For the last four seasons, Campbell’s Chris Clemons has been one of the most prolific scorers in the nation. Now, as his college career enters its final two months, he’s shooting for his place in history.
In the season-ending CBI tournament last year, Clemons moved past Wake Forest scoring leader Randolph Childress’ 2,208 points. In a 30-point outing against Austin Peay on Dec. 21, he sped past NC State leader Rodney Monroe’s 2,551.
Last Thursday, a 26-point night against Presbyterian put Clemons past Duke’s JJ Redick, leaving just one hurdle left before Clemons becomes the North Carolina’s all-time college scoring leader.
Assuming he continues at his 28.3 points per game scoring average — which, oh, by the way, leads the nation by a full point — Clemons would reach UNC’s Tyler Hansbrough and his 2,872 points on Feb. 7 at High Point.
Clemons is currently 19th on the NCAA’s career list. Before reaching Hansbrough, at No. 13, he’d pass former Knick Allan Houston (University of Tennessee), Celtics legend Larry Bird (Indiana State) and Hall of Famer Otis Birdsong (Houston).
Just how high can the 5-foot-9 guard from Raleigh’s Millbrook High School climb? At his current scoring rate, Hall of Famer Elvin Hayes (Houston) would fall on Feb. 9, home against USC Upstate. He’d pass current Wake Forest coach Danny Manning (Kansas) on Feb. 16, moving him into the top 10 all time.
Next up is Oscar Robertson (Cincinnati) into ninth on Feb. 21, against High Point. By senior day, against Radford on March 2, he’d finish the regular season in sixth place.
At that point, he’d be at 3,080 points. Clemons would likely need at least a three-game stay in the postseason — between the Big South Tournament and whatever national tournament bid the Camels can earn — in order to crack the top five.
Creighton’s Doug McDermott and Mississippi Valley State’s Alphonso Ford are certainly within reach. A five-game postseason run — Campbell had four games last year, with a first-round Big South exit and a three-game CBI march — would put him past Lionel Simmons in third place. Six games — a Big South title game appearance and three national tourney games — would put Freeman Williams (Portland State) and second place within reach.
He’d still be more than 400 points shy of record holder Pete Maravich — who, coincidentally, played for Raleigh’s Broughton High School in the ’60s.
Career points lists aside, Clemons has put up simply ridiculous numbers at Campbell. In 117 career games, he’s scored in double digits 116 times, and his current streak of 102 straight double-figure outings is fourth best all time.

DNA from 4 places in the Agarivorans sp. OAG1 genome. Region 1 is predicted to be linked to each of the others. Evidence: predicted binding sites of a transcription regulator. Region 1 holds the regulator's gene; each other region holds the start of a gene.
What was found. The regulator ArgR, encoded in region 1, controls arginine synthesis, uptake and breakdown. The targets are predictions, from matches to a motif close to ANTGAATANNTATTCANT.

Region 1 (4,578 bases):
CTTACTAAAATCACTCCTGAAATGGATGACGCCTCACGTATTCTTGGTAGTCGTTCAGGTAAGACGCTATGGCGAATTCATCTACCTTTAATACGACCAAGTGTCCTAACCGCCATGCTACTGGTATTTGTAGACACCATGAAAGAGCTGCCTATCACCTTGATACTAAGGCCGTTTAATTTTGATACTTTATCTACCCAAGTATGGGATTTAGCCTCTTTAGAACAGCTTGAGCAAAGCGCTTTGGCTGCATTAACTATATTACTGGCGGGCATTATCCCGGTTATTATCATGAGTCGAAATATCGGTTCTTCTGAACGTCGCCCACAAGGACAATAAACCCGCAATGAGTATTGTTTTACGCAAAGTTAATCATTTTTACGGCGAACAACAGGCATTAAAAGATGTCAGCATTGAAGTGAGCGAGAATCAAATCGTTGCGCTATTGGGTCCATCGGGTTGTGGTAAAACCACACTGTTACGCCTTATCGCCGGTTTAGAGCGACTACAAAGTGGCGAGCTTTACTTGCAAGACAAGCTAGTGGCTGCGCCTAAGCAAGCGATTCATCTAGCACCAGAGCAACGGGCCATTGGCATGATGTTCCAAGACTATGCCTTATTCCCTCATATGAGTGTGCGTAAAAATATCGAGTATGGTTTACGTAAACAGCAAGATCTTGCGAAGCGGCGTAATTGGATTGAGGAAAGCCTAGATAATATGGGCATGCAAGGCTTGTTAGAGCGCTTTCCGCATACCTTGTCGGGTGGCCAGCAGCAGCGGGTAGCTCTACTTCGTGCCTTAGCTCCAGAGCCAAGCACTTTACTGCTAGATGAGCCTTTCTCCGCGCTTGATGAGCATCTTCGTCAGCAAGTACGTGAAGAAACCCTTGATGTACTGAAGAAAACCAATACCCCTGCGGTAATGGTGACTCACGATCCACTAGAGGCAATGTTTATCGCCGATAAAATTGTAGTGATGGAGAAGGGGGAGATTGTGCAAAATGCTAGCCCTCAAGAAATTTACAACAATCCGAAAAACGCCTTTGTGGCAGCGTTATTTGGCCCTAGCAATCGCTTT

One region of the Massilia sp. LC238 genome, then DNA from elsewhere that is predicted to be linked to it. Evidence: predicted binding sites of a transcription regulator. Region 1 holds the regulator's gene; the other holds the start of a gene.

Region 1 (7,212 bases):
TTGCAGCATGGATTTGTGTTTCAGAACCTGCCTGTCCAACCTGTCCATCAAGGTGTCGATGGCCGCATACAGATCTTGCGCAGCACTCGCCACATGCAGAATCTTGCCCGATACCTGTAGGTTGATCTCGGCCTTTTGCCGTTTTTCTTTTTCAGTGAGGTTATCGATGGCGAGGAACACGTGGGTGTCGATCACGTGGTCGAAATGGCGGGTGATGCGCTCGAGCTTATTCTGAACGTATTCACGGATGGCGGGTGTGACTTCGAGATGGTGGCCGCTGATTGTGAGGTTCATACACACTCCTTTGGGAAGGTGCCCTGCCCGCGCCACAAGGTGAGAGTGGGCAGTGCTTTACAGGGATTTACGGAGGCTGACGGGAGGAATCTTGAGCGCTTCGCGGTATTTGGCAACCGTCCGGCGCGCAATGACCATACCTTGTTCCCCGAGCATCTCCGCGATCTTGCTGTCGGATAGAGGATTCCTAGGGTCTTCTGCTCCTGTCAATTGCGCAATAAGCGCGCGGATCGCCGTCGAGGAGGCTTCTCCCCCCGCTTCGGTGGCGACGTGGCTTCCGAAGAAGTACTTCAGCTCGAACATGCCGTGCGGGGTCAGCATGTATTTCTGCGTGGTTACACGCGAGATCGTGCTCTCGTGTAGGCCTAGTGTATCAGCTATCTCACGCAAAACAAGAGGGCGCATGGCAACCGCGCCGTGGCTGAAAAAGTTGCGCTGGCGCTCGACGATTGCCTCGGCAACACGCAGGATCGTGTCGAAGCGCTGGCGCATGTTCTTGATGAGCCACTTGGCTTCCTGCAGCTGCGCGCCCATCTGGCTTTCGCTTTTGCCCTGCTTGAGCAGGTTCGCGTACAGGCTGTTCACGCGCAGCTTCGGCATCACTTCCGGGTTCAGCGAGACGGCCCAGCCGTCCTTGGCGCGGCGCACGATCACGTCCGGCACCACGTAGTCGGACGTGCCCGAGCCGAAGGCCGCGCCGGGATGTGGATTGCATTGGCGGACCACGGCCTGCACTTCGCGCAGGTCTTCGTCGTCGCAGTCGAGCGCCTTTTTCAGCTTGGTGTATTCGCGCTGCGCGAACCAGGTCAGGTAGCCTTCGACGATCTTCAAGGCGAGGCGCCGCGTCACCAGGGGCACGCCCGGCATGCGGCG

He’s topped 20 points in a game 80 times, including streaks of 12 and six straight games this year. He’s topped 30 points 22 times, including six times this year, and he’s the only Camel player to score 40 in a game, doing that three times in his career, including 44 against UNCW to open this season and 45 at Georgetown in November.
Clemons will clearly finish his Campbell career as one of the most successful college players in history. Where does he go from there, however?
For all of his scoring prowess, Campbell’s size will give many NBA teams pause. It’s the main reason he ended up at Campbell after his size scared off major conference teams on the recruiting trail.
Clemons has done his part to get on the radar of NBA squads. He’s declared for the draft each of the last two seasons, taking advantage of the rule that allows college players to go through the pro evaluation process then return to school as long as they don’t hire an agent.
Clemons worked with Denver and Boston after his sophomore year, Cleveland and Brooklyn this past offseason, then returned to Campbell with their feedback in mind.
To make the floor in the NBA, he’ll likely need to serve as a point guard. While he’s clearly still the Camels’ top scoring option, his assist numbers have crept up each season, to 3.3 per game this year. He’s also cut his turnovers slightly and improved his accuracy on two and three-point shots, even while taking more of each.
Still, Clemons isn’t listed on any major mock draft sites, even as a potential second-rounder. It appears his professional journey will start either in Europe or the G League, even with his historic scoring numbers.
It wouldn’t be the first time. Among the people still to pass on the scoring list for Clemons are Harry Kelly, who was 6-foot-7 and in sixth place all time. After getting cut by the Hawks in training camp in 1983, the Texas Southern scoring star took a job with Houston’s Department of Public Works.
Keydren Clark (seventh place) was 5-foot-11 and had a long career in Europe, never playing a minute in the NBA. Alphonso Ford was fourth all-time and 6-foot-3, which got him a total of 11 games in the league.